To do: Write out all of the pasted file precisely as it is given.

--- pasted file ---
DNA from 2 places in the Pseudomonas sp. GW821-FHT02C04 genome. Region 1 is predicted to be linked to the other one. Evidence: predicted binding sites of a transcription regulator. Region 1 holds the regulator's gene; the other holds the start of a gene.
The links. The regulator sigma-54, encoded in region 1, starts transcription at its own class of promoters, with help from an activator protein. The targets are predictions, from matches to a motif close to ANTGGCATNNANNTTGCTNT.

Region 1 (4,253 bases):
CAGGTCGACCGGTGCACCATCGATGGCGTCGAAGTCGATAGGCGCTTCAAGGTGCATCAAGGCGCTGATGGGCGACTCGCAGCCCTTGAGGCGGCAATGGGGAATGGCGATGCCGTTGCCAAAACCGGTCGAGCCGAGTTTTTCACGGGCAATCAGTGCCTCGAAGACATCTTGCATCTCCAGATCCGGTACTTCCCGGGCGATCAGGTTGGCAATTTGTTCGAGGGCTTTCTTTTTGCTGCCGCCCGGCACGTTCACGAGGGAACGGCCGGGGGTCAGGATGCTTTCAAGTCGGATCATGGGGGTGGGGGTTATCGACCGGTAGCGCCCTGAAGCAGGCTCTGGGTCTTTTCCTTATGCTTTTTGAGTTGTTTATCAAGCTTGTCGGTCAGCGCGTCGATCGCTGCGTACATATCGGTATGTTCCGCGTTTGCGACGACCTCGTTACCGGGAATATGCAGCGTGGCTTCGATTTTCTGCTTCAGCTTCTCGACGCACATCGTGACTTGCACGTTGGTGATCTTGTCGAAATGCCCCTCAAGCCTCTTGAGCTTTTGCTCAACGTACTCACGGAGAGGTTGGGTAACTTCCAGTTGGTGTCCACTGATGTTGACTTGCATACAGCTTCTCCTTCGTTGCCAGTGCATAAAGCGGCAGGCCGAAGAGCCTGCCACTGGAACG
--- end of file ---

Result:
DNA from 2 places in the Pseudomonas sp. GW821-FHT02C04 genome. Region 1 is predicted to be linked to the other one. Evidence: predicted binding sites of a transcription regulator. Region 1 holds the regulator's gene; the other holds the start of a gene.
The links. The regulator sigma-54, encoded in region 1, starts transcription at its own class of promoters, with help from an activator protein. The targets are predictions, from matches to a motif close to ANTGGCATNNANNTTGCTNT.

Region 1 (4,253 bases):
CAGGTCGACCGGTGCACCATCGATGGCGTCGAAGTCGATAGGCGCTTCAAGGTGCATCAAGGCGCTGATGGGCGACTCGCAGCCCTTGAGGCGGCAATGGGGAATGGCGATGCCGTTGCCAAAACCGGTCGAGCCGAGTTTTTCACGGGCAATCAGTGCCTCGAAGACATCTTGCATCTCCAGATCCGGTACTTCCCGGGCGATCAGGTTGGCAATTTGTTCGAGGGCTTTCTTTTTGCTGCCGCCCGGCACGTTCACGAGGGAACGGCCGGGGGTCAGGATGCTTTCAAGTCGGATCATGGGGGTGGGGGTTATCGACCGGTAGCGCCCTGAAGCAGGCTCTGGGTCTTTTCCTTATGCTTTTTGAGTTGTTTATCAAGCTTGTCGGTCAGCGCGTCGATCGCTGCGTACATATCGGTATGTTCCGCGTTTGCGACGACCTCGTTACCGGGAATATGCAGCGTGGCTTCGATTTTCTGCTTCAGCTTCTCGACGCACATCGTGACTTGCACGTTGGTGATCTTGTCGAAATGCCCCTCAAGCCTCTTGAGCTTTTGCTCAACGTACTCACGGAGAGGTTGGGTAACTTCCAGTTGGTGTCCACTGATGTTGACTTGCATACAGCTTCTCCTTCGTTGCCAGTGCATAAAGCGGCAGGCCGAAGAGCCTGCCACTGGAACG